6 paddle boats stacked on a trailer still weigh less than 1000 lbs. Still no need for trailer brakes. You're not stacking 6 expedition setups; no way, no how. 2 fully rigged and loaded boats might run 3K. Still no need for trailer brakes...unless your pulling it with your Prius. in which case you'd need auxiliary power as well
 

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When I go on these High School Deso trips, I usually am hauling all the gear for the entire trip, less a cooler or two. I take a flat bed and head out I-70 from Denver and it isn't unusual to run into snow and slick roads on the way. I most definantly have my trailer brakes on and working. When you go over Colorado mountain passes on a regular basis......it's a good thing to have brakes on a trailer.......no matter what your hauling.
 

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Wow. No brakes for me; not nearly worth the hassle on my raft trailer! but after all Montana is all flatland and it's really never very slick.
 

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Paddling in to the Future
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Wow. No brakes for me; not nearly worth the hassle on my raft trailer! but after all Montana is all flatland and it's really never very slick.
I have brakes on my trailer, but my trailer isn't used for hauling just rafts. it gets to haul gravel, sand, and whatever else throughout the year as well. I don't mind that the trailer does some of the breaking on hills when pulling the rafts, doesn't bother me one bit.
 

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Hey, great! Glad you like them and I understand multi-purpose. But for me and my raft trailer the less maintenance the better. My comment was that they weren't necessary for your average RAFT trailer. Feel free to flame away.
 

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I'm right 50% of the time
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Sealed LED lights are great. Elkhaven I like the ones in the link. Whatever lights you have / buy, buy a spare or 2 as they will break, get damaged, etc. Most trailer wire issues are related to the ground. Run a dedicated ground wire or if you have a tilt, instal a screw where the tilt and bed meet and the screw can rub as you drive creating a good ground from bed to tongue. If you don't want to solder and heat shrink your wires, use Waterproof Wire Connectors. if your trailer doesn't have the "E-Z Lube" system, use bearing buddies.
 

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Pretty much all of my trailer light problems went away when I upgraded to LED lights and installed a ground wire (not using the frame for ground). I also put any wires running underneath in some flexible plastic conduit to protect them from gravel. The kit I got was not specifically rated for submersible, just the cheap of f the shelf LED kit from the local discount auto store. They are similar to these...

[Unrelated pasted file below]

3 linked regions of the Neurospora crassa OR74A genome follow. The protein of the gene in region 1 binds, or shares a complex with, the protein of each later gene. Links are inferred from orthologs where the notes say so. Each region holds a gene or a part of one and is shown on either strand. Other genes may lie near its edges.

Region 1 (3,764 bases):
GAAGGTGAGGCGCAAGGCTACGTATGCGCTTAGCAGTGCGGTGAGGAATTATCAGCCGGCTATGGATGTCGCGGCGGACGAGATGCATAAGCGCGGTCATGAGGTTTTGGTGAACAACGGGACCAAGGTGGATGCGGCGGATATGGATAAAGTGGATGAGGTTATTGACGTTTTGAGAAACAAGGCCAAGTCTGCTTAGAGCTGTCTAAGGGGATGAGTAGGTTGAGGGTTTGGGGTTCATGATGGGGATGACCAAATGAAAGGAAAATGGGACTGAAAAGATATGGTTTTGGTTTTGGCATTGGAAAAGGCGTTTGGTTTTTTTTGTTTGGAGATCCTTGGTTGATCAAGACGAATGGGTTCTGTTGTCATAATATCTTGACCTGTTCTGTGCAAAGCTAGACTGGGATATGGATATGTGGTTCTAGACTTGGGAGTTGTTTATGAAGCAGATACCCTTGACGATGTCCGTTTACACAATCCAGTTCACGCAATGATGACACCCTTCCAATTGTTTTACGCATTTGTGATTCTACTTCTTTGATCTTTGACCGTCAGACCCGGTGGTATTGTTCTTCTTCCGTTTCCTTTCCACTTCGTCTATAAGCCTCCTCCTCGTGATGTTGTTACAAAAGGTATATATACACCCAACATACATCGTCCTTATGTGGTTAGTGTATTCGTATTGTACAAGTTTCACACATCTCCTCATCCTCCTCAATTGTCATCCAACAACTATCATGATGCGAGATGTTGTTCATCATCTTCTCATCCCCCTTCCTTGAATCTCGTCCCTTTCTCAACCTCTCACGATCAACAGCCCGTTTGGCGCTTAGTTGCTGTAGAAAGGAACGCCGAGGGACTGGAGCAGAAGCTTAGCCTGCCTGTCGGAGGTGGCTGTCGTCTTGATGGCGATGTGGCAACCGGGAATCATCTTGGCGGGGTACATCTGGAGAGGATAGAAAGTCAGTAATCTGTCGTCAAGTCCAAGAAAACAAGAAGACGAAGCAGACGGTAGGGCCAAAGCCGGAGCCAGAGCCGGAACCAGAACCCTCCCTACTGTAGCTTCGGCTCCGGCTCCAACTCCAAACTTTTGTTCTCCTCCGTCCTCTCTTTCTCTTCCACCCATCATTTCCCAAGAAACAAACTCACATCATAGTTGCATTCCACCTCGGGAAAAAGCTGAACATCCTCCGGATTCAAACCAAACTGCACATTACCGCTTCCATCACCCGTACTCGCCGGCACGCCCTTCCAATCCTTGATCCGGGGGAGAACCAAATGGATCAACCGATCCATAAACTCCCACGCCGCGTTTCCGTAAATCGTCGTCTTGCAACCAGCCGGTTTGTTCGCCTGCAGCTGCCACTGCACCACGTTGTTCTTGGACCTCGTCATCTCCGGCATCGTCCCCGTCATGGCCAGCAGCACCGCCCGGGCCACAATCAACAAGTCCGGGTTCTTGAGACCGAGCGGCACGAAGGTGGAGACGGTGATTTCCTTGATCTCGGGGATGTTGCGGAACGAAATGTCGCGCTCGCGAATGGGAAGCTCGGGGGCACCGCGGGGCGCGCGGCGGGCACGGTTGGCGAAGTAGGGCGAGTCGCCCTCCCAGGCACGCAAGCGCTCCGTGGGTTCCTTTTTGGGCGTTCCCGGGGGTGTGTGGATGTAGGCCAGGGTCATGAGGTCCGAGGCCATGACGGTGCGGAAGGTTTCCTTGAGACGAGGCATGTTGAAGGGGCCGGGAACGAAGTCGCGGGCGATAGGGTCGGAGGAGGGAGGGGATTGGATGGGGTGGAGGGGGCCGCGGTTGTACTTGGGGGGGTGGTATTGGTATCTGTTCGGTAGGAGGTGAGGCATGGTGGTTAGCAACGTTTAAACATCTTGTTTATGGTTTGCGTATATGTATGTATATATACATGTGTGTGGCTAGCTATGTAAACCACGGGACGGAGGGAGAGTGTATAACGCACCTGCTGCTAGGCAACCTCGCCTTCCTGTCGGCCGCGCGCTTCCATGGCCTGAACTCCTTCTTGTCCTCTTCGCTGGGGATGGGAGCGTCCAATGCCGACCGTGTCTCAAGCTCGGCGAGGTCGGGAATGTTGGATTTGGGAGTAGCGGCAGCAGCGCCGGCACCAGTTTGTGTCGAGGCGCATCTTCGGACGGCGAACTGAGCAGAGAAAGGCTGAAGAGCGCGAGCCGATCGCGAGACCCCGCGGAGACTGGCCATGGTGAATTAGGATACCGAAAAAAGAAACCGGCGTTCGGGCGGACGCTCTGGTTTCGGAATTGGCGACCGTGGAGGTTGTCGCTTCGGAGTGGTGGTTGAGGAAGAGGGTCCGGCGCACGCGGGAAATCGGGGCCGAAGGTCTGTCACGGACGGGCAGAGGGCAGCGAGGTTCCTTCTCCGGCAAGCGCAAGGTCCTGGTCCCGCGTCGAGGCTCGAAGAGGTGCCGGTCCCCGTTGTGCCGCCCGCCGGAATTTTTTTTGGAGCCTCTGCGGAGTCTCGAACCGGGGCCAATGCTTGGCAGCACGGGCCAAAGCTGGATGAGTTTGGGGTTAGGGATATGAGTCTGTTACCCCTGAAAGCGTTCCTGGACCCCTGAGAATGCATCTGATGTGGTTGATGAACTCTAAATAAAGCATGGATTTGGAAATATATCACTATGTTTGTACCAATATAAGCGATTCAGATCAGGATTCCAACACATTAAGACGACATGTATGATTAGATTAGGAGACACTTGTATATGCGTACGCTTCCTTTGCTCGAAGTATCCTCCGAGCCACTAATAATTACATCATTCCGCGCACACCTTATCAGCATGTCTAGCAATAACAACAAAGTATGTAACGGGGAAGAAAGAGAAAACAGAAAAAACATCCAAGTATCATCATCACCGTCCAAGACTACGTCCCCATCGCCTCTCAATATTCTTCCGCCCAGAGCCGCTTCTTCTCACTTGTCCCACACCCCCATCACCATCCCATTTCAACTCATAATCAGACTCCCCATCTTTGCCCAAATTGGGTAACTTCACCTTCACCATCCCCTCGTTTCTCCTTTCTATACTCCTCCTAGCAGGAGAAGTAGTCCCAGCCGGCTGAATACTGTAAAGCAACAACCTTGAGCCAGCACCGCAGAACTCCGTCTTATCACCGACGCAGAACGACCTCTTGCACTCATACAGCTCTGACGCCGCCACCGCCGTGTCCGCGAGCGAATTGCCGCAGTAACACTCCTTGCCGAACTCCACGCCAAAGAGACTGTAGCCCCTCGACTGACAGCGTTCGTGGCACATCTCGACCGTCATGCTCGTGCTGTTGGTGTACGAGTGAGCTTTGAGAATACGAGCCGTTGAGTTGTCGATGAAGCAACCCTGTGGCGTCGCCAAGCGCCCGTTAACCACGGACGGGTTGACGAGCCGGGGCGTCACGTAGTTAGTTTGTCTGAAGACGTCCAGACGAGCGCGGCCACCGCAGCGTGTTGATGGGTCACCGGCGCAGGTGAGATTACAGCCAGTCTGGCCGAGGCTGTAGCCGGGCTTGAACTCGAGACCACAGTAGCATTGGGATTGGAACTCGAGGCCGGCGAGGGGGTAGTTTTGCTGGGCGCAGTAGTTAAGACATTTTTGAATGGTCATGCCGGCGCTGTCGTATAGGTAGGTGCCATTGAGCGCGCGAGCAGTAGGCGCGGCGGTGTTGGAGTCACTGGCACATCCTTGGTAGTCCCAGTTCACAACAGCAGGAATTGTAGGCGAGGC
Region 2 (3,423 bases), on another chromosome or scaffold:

.Sears.com

I regularly submerge them during loading and unloading and have had zero problems in over 5 years.
Ken, can you explain where you're running the ground? I thought the ground wire from either a 7 way or 4 or 5 flat had to be attached somewhere on the trailer chassis/frame? Thx.
 

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ducttape, Instead of running the ground wire from the harness to the frame and the ground wire from the light to the frame, run the ground wire from the harness to a ground wire that is dedicated and runs to the lights. This picture shows the 7 pin harness with dedicated ground (white)
 

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Sealed LED lights are great. Elkhaven I like the ones in the link. Whatever lights you have / buy, buy a spare or 2 as they will break, get damaged, etc. Most trailer wire issues are related to the ground. Run a dedicated ground wire or if you have a tilt, instal a screw where the tilt and bed meet and the screw can rub as you drive creating a good ground from bed to tongue. If you don't want to solder and heat shrink your wires, use Waterproof Wire Connectors. if your trailer doesn't have the "E-Z Lube" system, use bearing buddies.
Thanks, I looked a while for the lights... when I finish and post pictures it will make sense why I really wanted that style light. I do use waterproof crimp and seal type connectors, not the water proof wire nuts. I hate wire nuts (after wiring a house this year, we just don't get a long all that well) and wouldn't recommend them on a trailer application. I have used that WP style and found the grease they're filled with only magnifies my hatred of the damn things :mad: even though I know they have their applications

I do have ez-lube hubs and love them. I've owned the original trailer for 8 years and bought it used. It's probably 15 years old and I rebuilt the hubs last year prior to our Oregon trip. They didn't really need it, but once I had them apart to check I replaced all the hardware anyways. All my other trailers have bearing buddies.

I got my trailer painted and built the roller last night. Wiring and lights tonight. Deck tomorrow night if all goes well.
 

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6 paddle boats stacked on a trailer still weigh less than 1000 lbs. Still no need for trailer brakes. You're not stacking 6 expedition setups; no way, no how. 2 fully rigged and loaded boats might run 3K. Still no need for trailer brakes...unless your pulling it with your Prius. in which case you'd need auxiliary power as well
Insert sarcasm...


Nonsense, I have not yet begun to defile myself